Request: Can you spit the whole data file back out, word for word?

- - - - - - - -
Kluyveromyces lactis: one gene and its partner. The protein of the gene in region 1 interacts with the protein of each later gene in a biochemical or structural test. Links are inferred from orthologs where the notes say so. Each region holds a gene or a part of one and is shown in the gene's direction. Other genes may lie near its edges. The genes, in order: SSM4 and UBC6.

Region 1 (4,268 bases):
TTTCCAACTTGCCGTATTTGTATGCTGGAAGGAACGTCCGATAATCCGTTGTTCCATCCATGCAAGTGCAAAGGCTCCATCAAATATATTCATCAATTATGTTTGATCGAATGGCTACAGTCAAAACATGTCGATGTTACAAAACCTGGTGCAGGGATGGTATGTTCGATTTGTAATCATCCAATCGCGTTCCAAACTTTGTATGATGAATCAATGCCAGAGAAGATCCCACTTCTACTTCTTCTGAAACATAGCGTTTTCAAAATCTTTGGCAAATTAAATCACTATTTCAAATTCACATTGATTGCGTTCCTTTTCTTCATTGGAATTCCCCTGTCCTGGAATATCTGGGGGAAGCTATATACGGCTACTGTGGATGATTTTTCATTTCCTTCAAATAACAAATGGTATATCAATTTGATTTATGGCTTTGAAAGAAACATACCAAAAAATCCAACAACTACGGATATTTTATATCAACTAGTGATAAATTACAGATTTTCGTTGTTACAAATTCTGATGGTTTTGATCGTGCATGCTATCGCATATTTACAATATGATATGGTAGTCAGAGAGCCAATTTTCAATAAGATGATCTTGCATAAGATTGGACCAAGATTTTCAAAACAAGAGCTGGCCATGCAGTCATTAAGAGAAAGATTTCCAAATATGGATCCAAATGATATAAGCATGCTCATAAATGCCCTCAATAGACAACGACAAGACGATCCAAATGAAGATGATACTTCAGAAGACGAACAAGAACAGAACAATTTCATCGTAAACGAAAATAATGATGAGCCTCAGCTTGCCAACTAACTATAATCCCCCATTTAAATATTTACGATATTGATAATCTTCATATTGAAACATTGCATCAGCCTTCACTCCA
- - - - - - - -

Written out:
Kluyveromyces lactis: one gene and its partner. The protein of the gene in region 1 interacts with the protein of each later gene in a biochemical or structural test. Links are inferred from orthologs where the notes say so. Each region holds a gene or a part of one and is shown in the gene's direction. Other genes may lie near its edges. The genes, in order: SSM4 and UBC6.

Region 1 (4,268 bases):
TTTCCAACTTGCCGTATTTGTATGCTGGAAGGAACGTCCGATAATCCGTTGTTCCATCCATGCAAGTGCAAAGGCTCCATCAAATATATTCATCAATTATGTTTGATCGAATGGCTACAGTCAAAACATGTCGATGTTACAAAACCTGGTGCAGGGATGGTATGTTCGATTTGTAATCATCCAATCGCGTTCCAAACTTTGTATGATGAATCAATGCCAGAGAAGATCCCACTTCTACTTCTTCTGAAACATAGCGTTTTCAAAATCTTTGGCAAATTAAATCACTATTTCAAATTCACATTGATTGCGTTCCTTTTCTTCATTGGAATTCCCCTGTCCTGGAATATCTGGGGGAAGCTATATACGGCTACTGTGGATGATTTTTCATTTCCTTCAAATAACAAATGGTATATCAATTTGATTTATGGCTTTGAAAGAAACATACCAAAAAATCCAACAACTACGGATATTTTATATCAACTAGTGATAAATTACAGATTTTCGTTGTTACAAATTCTGATGGTTTTGATCGTGCATGCTATCGCATATTTACAATATGATATGGTAGTCAGAGAGCCAATTTTCAATAAGATGATCTTGCATAAGATTGGACCAAGATTTTCAAAACAAGAGCTGGCCATGCAGTCATTAAGAGAAAGATTTCCAAATATGGATCCAAATGATATAAGCATGCTCATAAATGCCCTCAATAGACAACGACAAGACGATCCAAATGAAGATGATACTTCAGAAGACGAACAAGAACAGAACAATTTCATCGTAAACGAAAATAATGATGAGCCTCAGCTTGCCAACTAACTATAATCCCCCATTTAAATATTTACGATATTGATAATCTTCATATTGAAACATTGCATCAGCCTTCACTCCA